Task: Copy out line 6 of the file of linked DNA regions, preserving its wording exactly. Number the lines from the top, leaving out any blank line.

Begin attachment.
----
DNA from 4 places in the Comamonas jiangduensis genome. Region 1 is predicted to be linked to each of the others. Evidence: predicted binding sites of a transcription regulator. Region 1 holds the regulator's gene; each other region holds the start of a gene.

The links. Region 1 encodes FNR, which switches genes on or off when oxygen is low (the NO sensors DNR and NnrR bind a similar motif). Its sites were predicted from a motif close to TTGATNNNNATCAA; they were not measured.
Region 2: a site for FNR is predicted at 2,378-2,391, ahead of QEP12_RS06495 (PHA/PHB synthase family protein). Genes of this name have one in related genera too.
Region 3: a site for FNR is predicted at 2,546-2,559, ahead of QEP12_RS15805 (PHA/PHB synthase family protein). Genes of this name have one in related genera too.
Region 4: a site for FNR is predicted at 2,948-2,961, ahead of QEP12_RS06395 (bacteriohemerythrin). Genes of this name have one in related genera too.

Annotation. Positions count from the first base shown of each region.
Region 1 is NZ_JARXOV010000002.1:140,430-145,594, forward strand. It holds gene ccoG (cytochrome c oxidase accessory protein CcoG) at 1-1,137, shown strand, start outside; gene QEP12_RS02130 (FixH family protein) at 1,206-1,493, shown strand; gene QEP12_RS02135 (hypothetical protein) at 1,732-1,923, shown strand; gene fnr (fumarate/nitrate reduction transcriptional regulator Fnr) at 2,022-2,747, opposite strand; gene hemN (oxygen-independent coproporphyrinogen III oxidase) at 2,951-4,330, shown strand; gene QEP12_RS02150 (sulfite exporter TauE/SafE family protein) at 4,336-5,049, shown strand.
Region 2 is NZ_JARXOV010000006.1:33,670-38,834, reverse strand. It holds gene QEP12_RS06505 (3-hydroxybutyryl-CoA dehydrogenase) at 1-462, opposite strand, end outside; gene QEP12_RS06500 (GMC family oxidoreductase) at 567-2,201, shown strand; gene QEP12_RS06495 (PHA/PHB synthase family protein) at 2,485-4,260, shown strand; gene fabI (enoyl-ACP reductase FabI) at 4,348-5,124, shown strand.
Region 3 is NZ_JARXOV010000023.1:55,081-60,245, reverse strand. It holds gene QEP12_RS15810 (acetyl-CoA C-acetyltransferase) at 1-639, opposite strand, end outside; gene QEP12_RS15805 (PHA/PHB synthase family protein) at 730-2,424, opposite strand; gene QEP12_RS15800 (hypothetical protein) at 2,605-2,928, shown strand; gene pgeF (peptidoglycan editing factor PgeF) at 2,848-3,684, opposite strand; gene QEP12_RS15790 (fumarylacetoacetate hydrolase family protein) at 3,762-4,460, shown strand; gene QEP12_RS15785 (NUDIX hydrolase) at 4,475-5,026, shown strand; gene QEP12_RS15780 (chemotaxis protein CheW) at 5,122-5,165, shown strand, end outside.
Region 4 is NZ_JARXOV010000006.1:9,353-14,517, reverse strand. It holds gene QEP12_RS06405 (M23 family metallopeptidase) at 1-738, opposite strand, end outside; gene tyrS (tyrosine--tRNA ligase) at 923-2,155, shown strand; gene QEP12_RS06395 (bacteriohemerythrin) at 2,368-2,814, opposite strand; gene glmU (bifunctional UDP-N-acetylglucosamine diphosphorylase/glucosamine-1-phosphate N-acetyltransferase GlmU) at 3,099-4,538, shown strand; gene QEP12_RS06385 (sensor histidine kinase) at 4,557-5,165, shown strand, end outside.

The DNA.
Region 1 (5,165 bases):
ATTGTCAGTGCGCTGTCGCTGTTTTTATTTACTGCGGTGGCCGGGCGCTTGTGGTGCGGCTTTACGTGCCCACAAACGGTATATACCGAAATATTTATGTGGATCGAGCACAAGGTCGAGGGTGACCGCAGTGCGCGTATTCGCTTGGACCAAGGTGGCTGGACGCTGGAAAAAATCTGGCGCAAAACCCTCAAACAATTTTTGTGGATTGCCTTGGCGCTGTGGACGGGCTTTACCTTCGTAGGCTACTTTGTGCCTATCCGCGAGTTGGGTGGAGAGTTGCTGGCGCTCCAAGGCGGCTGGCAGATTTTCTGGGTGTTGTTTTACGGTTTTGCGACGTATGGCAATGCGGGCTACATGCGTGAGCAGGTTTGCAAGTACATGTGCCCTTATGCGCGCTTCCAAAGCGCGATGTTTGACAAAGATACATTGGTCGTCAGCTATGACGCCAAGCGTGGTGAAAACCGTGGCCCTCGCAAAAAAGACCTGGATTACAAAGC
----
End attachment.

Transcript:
Annotation. Positions count from the first base shown of each region.